Some pro hockey bosses have little time for “Moneypuck,” the notion that NHL teams can use advanced statistics to gain an advantage. Others are more open to this cutting edge work. But there’s no doubt that interest in the field is exploding.
The Oilers formed the AWG a little over a year ago as a result of an advisory group on analytics coordinated by the University of Alberta’s Faculty of Extension. Members of the AWG include Kevin Lowe, Nick Wilson, and a number of other members of the Oilers operations team, Cult of Hockey blogger Bruce McCurdy, University of Alberta professors Corey Wentzell and Bruce Matichuk, AICML’s Randy Goebel, and Daniel Haight of Darkhorse Analytics. The group meets monthly, though someone is looking at the data almost every day. The Oilers have purchased reports and other sources of data in the past, but with the AWG, they’re considering data and analytics more aggressively. They see hackathons as a key way to extract value from all of the data.
The Hackathon 2.0 offers anyone who is interested the chance to delve into more than 1 GB of CSV data going all the way back to 1918. That’s 1 GB of pure text, roughly equivalent to 1000 thick books, and much more than was available during the first hackathon. For a data geek like myself, it’s pretty exciting. Hardcore hockey fans also seem to like the idea. “This is entirely fascinating. I cannot believe it’s really happening,” wrote Justin Bourne on theScore’s blog. Some have even started analyzing the data. Not everyone is as optimistic, however. Well-known Oilers blogger Tyler Dellow wrote, “while I applaud the effort, I’m not really sure that I think they’re going to get a whole lot that’s useful out of it.”
My sense after talking to Kevin Lowe and Nick Wilson about the hackathon is that they are realistic about the potential for data analytics. “It’s about knowing where to spend your time and resources,” Kevin said. “The findings are not earth shattering, but it’s a little bit of knowledge that you can hand over to the coach that at the right moment he can use, or so that he has more confidence in his decisions.” Nick agreed. “It’s a two or three percent contribution, like everything else.”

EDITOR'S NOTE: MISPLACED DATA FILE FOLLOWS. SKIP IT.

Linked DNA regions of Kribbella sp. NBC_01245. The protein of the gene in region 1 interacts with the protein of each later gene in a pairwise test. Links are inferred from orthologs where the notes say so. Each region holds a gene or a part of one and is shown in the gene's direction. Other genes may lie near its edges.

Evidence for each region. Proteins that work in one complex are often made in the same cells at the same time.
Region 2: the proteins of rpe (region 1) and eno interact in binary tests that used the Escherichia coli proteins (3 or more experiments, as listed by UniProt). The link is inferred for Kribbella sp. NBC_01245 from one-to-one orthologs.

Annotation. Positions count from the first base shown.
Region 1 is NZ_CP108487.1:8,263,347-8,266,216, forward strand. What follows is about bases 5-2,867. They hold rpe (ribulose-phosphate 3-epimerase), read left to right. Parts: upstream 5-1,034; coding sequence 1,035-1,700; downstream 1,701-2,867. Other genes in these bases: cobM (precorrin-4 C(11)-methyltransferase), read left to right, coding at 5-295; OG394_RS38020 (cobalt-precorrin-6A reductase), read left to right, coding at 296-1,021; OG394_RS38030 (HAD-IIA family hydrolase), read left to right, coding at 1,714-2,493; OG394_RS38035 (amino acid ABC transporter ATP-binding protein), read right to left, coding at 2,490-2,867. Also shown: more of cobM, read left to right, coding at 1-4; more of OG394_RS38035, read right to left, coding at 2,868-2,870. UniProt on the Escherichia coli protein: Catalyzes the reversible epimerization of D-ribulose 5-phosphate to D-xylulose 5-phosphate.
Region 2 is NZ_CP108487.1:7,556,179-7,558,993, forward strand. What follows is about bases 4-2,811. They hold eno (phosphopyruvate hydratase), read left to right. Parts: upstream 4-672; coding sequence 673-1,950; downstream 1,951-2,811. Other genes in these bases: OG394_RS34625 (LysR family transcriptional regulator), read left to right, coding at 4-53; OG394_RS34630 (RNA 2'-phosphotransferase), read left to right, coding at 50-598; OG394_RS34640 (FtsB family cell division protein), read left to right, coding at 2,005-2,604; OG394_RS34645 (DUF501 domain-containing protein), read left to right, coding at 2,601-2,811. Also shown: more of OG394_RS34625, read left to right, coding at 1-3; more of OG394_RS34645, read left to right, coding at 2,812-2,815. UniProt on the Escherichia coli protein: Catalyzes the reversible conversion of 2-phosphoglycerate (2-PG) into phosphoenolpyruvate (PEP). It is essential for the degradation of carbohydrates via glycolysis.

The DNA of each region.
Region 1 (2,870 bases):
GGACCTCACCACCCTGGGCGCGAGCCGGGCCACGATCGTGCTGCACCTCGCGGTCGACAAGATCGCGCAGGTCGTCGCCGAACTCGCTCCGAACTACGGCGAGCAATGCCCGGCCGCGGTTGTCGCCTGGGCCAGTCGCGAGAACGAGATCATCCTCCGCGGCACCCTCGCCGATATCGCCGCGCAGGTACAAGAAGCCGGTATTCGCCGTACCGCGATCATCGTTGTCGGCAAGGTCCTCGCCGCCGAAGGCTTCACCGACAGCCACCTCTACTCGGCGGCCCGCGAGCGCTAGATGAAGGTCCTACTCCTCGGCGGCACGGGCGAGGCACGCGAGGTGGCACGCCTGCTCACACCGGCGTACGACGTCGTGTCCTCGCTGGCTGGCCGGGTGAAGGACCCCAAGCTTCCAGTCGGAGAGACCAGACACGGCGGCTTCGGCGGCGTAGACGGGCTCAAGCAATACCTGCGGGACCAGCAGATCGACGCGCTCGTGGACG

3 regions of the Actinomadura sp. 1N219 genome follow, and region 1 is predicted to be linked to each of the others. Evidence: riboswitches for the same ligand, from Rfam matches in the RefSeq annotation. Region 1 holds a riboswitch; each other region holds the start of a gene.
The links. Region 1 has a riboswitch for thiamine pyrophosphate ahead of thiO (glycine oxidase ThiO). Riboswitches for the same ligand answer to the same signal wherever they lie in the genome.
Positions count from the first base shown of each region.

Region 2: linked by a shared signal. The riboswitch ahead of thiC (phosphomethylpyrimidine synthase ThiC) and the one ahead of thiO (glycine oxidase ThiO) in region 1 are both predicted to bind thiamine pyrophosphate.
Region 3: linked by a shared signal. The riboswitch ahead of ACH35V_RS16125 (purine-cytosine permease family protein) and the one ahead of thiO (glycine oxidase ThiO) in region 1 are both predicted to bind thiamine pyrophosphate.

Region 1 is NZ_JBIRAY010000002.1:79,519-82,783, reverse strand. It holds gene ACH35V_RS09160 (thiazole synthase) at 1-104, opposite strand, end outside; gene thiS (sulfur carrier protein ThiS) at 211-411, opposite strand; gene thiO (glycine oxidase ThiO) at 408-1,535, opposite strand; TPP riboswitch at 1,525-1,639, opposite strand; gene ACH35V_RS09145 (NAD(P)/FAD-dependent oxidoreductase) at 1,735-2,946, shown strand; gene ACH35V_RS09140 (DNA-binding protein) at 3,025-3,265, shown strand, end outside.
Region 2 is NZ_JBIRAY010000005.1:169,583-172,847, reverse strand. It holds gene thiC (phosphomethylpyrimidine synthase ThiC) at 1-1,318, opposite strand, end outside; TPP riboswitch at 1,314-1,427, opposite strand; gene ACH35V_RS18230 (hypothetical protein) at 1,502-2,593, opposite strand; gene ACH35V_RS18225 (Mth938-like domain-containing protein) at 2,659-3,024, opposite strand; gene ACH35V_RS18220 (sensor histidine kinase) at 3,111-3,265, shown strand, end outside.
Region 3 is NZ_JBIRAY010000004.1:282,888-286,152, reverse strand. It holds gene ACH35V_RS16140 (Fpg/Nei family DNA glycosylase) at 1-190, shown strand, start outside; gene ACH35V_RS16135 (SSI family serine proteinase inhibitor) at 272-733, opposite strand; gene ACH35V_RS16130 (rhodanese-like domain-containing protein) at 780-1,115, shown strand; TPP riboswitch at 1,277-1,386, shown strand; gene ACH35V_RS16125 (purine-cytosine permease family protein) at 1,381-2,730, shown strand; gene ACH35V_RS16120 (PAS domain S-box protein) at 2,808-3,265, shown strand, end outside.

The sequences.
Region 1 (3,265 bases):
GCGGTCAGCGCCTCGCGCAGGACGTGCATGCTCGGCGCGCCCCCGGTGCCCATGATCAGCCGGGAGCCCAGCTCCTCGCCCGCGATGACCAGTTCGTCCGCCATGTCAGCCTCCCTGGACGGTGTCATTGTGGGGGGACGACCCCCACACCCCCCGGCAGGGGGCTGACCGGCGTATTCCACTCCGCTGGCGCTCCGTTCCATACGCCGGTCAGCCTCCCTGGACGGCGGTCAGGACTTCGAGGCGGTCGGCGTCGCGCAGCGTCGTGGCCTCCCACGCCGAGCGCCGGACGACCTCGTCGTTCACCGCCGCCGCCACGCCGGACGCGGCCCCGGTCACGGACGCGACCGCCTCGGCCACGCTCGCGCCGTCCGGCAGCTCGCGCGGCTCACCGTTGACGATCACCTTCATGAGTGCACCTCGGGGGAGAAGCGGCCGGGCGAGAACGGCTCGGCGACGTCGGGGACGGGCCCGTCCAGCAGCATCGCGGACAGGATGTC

That said, there is some optimism that a fan will come up with something the Oilers just haven’t thought of, with some nugget of gold. “What’s unique about math applied to sports is the undiscovered, the lingering moneyball,” Nick said. “There’s incredible fans, incredible intelligence in this city,” Kevin agreed.
A total of 400 entrants had registered for the hackathon as of this morning. If you want to participate, you’d better move quickly – the deadline to register is tomorrow. After filling out the form, you’ll receive an email with a link to download the data. From there you’ll have until February 15 to submit your methodology for answering four challenges set forth by the Oilers AWG. You can see the full contest details here.
If you don’t get the opportunity to participate this time, don’t worry, the Oilers are keen to do additional hackathons in the future. “It’s not a one-off, and we definitely want to do more,” Nick told me. That’s probably a good strategy, given that new data is available all the time. As technology improves, you can imagine all sorts of new statistics being tracked. For example, cameras could help to track the number of strides a player takes per shift, or the number of times he pivots on the ice.
I’m planning to participate in the hackathon, though for me it’ll be more for fun than anything. I have already enlisted the help of my Dad who is a much bigger hockey fan than I am, based on some advice from Nate Silver: “Statistical inferences are much stronger when backed up by theory or at least some deeper thinking about their root causes.” In other words, it helps to know a thing or two about hockey!